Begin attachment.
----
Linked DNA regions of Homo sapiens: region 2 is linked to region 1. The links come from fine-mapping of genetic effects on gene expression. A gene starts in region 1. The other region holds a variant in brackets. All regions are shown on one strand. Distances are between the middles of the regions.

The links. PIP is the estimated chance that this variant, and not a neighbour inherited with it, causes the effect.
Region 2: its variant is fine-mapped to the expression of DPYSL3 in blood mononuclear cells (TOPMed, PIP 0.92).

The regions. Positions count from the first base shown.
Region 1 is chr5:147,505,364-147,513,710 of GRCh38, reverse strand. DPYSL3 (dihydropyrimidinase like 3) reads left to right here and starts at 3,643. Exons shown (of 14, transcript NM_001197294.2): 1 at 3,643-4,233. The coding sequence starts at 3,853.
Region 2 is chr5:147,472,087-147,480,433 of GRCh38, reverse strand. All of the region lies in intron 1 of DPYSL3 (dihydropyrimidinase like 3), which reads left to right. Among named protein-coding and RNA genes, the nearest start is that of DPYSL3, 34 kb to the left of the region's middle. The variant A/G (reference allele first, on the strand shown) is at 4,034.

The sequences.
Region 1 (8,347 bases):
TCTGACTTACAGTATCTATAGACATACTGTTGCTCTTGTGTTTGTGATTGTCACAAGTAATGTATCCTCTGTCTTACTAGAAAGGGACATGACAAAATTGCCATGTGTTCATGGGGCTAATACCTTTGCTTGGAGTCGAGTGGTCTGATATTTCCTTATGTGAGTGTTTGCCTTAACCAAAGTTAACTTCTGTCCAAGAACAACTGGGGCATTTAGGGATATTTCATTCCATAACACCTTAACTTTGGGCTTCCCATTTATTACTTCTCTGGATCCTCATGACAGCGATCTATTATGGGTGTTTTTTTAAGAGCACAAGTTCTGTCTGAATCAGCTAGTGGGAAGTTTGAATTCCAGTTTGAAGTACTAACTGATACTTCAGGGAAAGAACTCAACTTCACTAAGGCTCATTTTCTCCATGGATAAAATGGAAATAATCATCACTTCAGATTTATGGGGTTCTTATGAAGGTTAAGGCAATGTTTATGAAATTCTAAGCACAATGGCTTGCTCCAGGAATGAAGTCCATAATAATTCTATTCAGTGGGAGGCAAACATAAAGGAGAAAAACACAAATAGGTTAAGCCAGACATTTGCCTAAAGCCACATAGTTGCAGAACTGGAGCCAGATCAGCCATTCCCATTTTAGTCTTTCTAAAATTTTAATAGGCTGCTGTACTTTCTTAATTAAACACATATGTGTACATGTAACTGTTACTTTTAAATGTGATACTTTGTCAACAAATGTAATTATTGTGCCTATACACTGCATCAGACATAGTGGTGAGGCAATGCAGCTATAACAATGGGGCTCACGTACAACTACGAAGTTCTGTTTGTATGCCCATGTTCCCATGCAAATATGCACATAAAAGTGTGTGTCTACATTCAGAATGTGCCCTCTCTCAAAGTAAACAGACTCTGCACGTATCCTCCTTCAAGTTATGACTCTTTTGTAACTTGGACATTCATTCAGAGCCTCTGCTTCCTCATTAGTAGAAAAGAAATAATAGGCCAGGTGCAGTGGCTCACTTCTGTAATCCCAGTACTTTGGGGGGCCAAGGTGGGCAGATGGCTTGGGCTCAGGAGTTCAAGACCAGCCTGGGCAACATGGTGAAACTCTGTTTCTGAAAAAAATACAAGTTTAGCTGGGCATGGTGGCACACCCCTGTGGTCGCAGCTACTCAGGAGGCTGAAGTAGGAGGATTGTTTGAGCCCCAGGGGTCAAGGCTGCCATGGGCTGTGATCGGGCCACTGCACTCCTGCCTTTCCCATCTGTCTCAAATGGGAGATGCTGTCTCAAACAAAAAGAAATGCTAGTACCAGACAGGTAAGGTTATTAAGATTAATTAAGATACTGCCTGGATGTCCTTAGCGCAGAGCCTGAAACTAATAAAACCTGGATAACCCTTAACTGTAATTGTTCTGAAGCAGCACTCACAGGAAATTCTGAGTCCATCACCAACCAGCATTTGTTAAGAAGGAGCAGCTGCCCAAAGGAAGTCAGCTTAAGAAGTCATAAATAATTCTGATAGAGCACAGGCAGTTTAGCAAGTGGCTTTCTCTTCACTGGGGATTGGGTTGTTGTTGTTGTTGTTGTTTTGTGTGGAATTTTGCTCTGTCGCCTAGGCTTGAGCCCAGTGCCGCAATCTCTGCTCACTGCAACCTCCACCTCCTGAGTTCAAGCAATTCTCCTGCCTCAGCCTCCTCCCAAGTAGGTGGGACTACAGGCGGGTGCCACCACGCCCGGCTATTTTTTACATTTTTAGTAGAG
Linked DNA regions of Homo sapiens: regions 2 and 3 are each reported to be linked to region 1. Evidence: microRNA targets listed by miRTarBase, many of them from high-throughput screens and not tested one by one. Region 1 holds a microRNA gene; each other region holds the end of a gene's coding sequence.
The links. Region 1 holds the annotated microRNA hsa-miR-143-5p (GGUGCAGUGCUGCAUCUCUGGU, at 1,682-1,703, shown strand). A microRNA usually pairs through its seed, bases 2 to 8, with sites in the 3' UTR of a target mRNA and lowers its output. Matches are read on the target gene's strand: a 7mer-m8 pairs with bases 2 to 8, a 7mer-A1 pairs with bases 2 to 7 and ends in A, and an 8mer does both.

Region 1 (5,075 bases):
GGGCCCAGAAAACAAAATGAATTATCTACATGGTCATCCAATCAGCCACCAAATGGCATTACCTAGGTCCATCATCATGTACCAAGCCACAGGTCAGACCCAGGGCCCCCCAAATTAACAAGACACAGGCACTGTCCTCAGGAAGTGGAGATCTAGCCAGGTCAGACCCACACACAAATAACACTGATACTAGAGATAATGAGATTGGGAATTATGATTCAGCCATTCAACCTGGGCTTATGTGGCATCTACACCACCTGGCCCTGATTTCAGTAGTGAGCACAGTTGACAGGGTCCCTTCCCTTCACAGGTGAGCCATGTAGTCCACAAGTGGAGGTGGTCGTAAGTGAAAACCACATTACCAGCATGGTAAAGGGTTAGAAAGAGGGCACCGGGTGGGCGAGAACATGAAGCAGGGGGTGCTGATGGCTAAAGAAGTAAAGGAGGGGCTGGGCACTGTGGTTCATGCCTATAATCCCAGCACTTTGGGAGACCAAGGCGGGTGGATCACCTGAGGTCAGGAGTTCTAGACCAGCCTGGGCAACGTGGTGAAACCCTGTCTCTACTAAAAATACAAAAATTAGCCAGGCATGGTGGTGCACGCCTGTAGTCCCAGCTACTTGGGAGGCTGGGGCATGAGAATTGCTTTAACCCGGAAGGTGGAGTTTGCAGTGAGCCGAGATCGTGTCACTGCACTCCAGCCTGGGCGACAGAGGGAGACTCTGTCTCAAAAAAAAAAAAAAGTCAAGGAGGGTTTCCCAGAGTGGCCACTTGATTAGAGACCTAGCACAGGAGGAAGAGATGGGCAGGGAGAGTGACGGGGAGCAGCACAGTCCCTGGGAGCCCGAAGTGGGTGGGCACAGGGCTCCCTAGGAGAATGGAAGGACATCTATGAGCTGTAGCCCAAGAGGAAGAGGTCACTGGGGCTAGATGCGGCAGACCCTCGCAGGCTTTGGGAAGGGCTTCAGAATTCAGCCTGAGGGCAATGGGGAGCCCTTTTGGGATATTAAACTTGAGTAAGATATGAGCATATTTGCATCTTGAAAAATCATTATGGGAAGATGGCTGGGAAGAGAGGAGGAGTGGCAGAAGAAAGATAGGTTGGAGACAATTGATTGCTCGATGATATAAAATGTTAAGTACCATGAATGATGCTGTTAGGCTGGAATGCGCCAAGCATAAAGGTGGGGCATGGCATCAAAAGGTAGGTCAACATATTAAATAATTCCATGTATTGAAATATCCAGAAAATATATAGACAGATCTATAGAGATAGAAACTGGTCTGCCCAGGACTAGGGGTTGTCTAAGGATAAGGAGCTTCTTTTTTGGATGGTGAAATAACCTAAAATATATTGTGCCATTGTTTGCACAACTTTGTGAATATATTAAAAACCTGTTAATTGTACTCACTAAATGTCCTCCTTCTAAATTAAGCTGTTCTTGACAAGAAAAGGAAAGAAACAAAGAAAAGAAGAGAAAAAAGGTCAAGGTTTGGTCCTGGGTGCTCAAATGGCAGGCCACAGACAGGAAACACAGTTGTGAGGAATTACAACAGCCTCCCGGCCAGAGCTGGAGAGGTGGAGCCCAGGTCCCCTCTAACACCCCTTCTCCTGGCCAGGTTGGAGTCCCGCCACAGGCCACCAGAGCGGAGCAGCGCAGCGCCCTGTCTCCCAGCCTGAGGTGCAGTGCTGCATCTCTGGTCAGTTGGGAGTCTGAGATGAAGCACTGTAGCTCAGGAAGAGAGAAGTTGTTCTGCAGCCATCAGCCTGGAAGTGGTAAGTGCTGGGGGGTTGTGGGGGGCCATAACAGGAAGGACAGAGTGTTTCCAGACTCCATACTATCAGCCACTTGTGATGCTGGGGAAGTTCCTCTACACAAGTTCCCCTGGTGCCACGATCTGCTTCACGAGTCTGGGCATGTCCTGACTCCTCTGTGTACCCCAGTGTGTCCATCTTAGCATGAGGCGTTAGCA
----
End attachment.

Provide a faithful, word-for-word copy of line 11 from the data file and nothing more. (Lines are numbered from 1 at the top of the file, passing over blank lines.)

The links. Region 1 holds the annotated microRNA hsa-miR-143-5p (GGUGCAGUGCUGCAUCUCUGGU, at 1,682-1,703, shown strand). A microRNA usually pairs through its seed, bases 2 to 8, with sites in the 3' UTR of a target mRNA and lowers its output. Matches are read on the target gene's strand: a 7mer-m8 pairs with bases 2 to 8, a 7mer-A1 pairs with bases 2 to 7 and ends in A, and an 8mer does both.